Nancy was something of a blend of Nadia and Katherine as she knew how to describe a scene but wasn’t afraid to reveal some of her emotional landscape as well. The colorful sense memory was her forte as she had the eye and ear of an artist. She didn’t just grow up in  Connecticut, she ‘lived by the ocean, awakening each day to the snap of faded but still colorful beachfront flags whipped by the incessant winds and twisting throughout the day to provide directional cues to would be sailors.’ Wow, I thought, what I wouldn’t give to have been there. I kept in touch with Nancy for many years, until she moved back to Connecticut from Taos several years ago. She was so adept at bringing her experience to paper and had the fortitude of a bull (now that I think of it I remember she was a Taurus). But I've never forgotten her amazing ability to look deeply and profoundly into the hearts and minds of others and react with feeling straight from the heart.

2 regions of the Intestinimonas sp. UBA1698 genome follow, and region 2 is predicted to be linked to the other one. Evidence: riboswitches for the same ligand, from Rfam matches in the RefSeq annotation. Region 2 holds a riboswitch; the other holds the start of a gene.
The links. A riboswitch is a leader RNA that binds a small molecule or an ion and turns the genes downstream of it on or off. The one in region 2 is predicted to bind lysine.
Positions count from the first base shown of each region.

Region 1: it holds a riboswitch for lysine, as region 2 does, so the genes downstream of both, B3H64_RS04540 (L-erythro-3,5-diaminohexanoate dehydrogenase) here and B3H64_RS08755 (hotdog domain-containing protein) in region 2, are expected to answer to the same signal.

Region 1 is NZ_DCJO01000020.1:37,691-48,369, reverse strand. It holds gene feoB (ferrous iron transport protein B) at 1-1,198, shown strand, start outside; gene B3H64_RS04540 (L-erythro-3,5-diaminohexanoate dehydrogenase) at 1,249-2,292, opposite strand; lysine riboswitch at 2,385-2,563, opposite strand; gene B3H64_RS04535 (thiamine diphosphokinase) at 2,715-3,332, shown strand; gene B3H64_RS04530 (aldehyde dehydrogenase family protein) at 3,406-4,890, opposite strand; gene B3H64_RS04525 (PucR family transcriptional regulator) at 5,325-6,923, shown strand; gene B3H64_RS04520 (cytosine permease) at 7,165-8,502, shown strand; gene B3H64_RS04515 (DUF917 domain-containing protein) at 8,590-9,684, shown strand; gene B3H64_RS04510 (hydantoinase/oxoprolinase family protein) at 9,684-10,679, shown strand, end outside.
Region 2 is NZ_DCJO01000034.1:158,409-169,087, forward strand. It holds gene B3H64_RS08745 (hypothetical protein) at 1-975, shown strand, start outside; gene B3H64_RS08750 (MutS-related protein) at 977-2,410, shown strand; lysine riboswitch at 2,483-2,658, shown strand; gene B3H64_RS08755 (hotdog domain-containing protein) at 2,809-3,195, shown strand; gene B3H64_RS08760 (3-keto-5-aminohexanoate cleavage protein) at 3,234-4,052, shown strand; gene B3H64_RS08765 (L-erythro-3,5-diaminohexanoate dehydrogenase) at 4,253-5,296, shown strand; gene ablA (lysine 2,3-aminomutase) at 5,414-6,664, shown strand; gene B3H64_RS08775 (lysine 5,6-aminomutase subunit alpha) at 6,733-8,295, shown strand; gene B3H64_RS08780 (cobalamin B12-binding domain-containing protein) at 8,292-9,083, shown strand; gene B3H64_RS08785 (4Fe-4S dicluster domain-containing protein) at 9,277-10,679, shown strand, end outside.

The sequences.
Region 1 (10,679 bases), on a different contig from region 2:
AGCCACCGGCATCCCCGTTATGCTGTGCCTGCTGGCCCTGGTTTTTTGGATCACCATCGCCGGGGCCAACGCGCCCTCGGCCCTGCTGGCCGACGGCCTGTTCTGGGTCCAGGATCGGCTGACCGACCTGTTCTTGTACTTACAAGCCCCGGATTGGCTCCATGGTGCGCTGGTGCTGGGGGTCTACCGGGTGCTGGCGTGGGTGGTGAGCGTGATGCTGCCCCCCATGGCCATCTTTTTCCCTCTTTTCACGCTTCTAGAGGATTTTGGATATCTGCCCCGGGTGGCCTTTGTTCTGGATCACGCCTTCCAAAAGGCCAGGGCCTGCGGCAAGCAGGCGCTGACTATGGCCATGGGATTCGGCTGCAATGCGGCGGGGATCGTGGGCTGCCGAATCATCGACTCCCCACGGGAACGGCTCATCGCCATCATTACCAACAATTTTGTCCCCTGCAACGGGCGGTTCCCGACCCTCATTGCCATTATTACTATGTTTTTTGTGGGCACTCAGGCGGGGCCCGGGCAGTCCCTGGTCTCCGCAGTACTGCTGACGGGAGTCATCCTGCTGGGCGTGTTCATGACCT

Marvelous, musical and mellow, Martha entered shyly into the group experience, having lost herself for years in the lives of others. She wrote  stiffly in the beginning but soon developed a superb style that simultaneously and very successfully brought together factual recollection with the necessary personal emotional resonance. I remember to this day a description she wrote about her mother's wedding dress, the gauzy white lace flowing out of the dumpster where it had been deposited when she and her siblings had to clean out the old homestead after her mother's death. So poignant, so brave, so real. But that was Martha. You always got just what you saw, which was sometimes very little, sometimes more than she could hold in all at once. She worked for years on her memoir and dug deeply to uncover incredible riches acquired over a lifetime, realized fully only in her seventh decade.